The main point of the lecture was a historical survey of the relentless extension of copyright, along with some discussions of a failed attempt to stop this in the case of Eldred vs Ashcroft. This case is notable for the fact that, as has happened before, the economics profession almost unanimously supported the losing side. As Lessig argued copyright has been extended in length, scope and force to the extent that nowadays virtually everything is copyright, virtually forever.
Given that the defenders of unlimited copyright are interested mainly in protecting the merchandise markets for Mickey Mouse and Winnie the Pooh, it’s often struck me that the sensible political resolution would be to concede defeat on this point, and seek to liberalise copyright for the 99 per cent of literary and artistic output that doesn’t have such huge monopoly value. One step in this direction, which Lessig discussed in his talk, is the case of Kahle v. Ashcroft which challenges changes to U.S. copyright law that have created a large class of “orphan works.” Orphan works are books, films, music, and other creative works which are out of print and no longer commercially available, but which are still regulated by copyright.
As I’ve said previously, in the end, I don’t think either law or technology will be decisive here. Rather it’s that the value of being freely connected to a huge network will exceed any benefits that can be obtained by gating off a particular part of the network and demanding payment for access. After all, the reason we have an open Internet is that it drove proprietary networks out of business or else absorbed them. Attempts to create “walled gardens” within the Internet haven’t been abandoned entirely, but they haven’t prospered either.
In this context, the most exciting feature of the conference was the launch of the Australian version of the Creative Commons licence. Widespread voluntary adoption of this kind of license will render measures like the extension of copyright irrelevant. In this context, the version of the license I particularly like the “Share Alike” version, which resembles the GNU public licence in requiring derivative users to adopt a similarly open licence. The greater the volume of material with this kind of licence that is out there, the greater the incentive to make use of it, even at the cost of forgoing commercial copyrights. Since most commercial culture depends ultimately on unpaid appropriation of older material, the effects will be cumulative (or, in today’s popular jargon, ‘viral’).
As I mentioned, I was struck by the quality of Lessig’s presentation. He’s a great speaker and I was so struck by the elegance of his minimalist Powerpoint presentations that I got him to send them to me . He mostly uses a white typewriter font on black background with just one or a few words per slide. In the spirit of remix, I plan to see how much of this look and feel I can appropriate for my own work.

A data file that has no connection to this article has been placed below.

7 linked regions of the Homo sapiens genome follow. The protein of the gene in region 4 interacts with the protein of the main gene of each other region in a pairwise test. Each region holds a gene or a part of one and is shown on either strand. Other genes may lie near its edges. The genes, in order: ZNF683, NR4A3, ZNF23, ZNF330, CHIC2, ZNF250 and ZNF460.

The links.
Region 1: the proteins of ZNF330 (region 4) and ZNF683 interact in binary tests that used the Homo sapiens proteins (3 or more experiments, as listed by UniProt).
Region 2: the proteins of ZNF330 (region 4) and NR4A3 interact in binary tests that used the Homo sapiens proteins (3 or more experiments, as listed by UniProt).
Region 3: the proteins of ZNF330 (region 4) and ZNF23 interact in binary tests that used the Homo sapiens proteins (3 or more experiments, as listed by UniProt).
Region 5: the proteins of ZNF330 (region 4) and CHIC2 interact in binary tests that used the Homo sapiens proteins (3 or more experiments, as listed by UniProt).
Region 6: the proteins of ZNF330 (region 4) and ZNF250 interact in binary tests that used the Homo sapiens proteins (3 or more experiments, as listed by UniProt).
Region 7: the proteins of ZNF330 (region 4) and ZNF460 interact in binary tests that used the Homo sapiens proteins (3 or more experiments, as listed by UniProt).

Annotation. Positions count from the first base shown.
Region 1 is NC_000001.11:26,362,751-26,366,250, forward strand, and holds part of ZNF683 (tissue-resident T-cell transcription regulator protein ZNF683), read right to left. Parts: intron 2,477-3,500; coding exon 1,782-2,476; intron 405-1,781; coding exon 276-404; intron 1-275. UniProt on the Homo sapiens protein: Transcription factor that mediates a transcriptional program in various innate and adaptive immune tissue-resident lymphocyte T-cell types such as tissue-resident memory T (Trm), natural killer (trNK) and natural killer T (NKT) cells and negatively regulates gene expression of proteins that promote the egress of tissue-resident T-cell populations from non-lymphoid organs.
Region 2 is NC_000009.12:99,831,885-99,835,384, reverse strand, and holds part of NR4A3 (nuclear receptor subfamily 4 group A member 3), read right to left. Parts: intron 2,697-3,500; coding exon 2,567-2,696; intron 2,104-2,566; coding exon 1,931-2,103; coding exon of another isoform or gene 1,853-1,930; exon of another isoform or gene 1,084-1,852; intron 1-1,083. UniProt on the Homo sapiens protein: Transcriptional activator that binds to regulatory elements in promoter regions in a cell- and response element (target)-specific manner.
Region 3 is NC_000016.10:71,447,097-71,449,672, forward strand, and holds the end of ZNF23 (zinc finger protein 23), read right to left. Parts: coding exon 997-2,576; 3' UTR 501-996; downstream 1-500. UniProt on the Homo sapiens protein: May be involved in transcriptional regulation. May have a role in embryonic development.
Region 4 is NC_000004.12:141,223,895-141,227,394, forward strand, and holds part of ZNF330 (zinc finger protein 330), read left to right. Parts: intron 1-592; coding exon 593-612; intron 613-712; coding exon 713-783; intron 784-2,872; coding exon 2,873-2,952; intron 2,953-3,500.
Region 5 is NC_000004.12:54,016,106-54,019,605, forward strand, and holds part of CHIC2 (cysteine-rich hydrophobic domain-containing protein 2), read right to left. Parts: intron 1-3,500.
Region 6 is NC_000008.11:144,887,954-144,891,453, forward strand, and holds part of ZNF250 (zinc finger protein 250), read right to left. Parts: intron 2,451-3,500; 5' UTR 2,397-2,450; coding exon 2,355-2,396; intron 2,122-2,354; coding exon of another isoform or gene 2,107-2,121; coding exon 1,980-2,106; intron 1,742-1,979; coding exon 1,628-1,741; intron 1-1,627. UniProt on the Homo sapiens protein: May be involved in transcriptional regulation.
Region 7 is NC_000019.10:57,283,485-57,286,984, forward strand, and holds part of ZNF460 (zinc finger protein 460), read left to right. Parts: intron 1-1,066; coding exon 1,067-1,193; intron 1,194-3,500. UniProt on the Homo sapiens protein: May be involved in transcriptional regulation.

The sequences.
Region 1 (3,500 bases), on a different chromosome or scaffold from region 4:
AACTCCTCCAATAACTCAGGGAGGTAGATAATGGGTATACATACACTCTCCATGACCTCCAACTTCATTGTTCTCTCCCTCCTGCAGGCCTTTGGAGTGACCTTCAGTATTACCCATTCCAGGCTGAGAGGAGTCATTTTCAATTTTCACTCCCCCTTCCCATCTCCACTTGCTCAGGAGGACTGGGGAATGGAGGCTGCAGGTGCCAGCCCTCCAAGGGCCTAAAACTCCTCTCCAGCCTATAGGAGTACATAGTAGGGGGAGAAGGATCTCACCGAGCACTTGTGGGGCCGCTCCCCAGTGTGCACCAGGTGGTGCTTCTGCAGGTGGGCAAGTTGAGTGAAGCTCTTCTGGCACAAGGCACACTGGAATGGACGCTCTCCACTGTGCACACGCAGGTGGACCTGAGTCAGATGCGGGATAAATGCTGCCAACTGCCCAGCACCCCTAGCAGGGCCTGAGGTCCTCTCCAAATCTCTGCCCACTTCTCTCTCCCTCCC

update By coincidence, just after I finished this the latest London Review of Books arrived, complete with a lengthy article on the monopolistic practices of the London booksellers in the 18th century, a point also addressed by Lessig. Unfortunately, the article itself is subscriber-only
fn1. This reminds me that my CC licence got lost in the shift from Movable Type. Another job to be done.
fn2. I’ve just decided to make the shift from Powerpoint to Keynote and Lessig mentioned he was doing the same. I’ll be trawling the web for examples.
I’m posting this link supporting Nicholas Gruen of Peach who cosponsored the tsunami appeal.
It’s time for the regular Monday message board, where you are invited to post your thoughts on any topic. Civilised discussion and no coarse language, please. I probably won’t have anything more to say about the Labor leadership, but I’d be interested in the thoughts of others.
I’ve now received confirmation from everyone who pledged money to the tsunami appeal with a total of $2455. As I mentioned, the generosity of the cosponsors meant that the appeal raised more than twice as much as I had planned to give myself, while using only half of the money I’d allocated. I gave the rest to the UNICEF Darfur appeal.I plan another appeal on similar lines when I think the time is appropriate.
In the meantime, if you’d like to help a needy (and excellent) blogger, Gary Farber would be a worthy recipient. The topic of prioritising aid is bound to come up, so I’ll address it briefly. Most of us, even the relatively generous, give so little of our incomes in charity that the real alternative is an item of personal consumption rather than an alternative charitable object. The same is true for national governments.
My sincere thanks again to everyone who helped with this and especially to those who dug deep into their pockets.
As I mentioned, earlier this week, I attended a Creative Commons conference at QUT in Brisbane, including the launch of the Creative Commons licence for Australia. The main speaker was Larry Lessig, who gave two papers and joined a panel discussion as well. Lessig is a great speaker with really effective presentations, a point on which I hope to post more later. There was a lot of food for thought, and I’ll start with the opening presentations
In this talk, the central idea was remix, taking bits and pieces from the existing culture and recombining them to produce something new. My summary of the core argument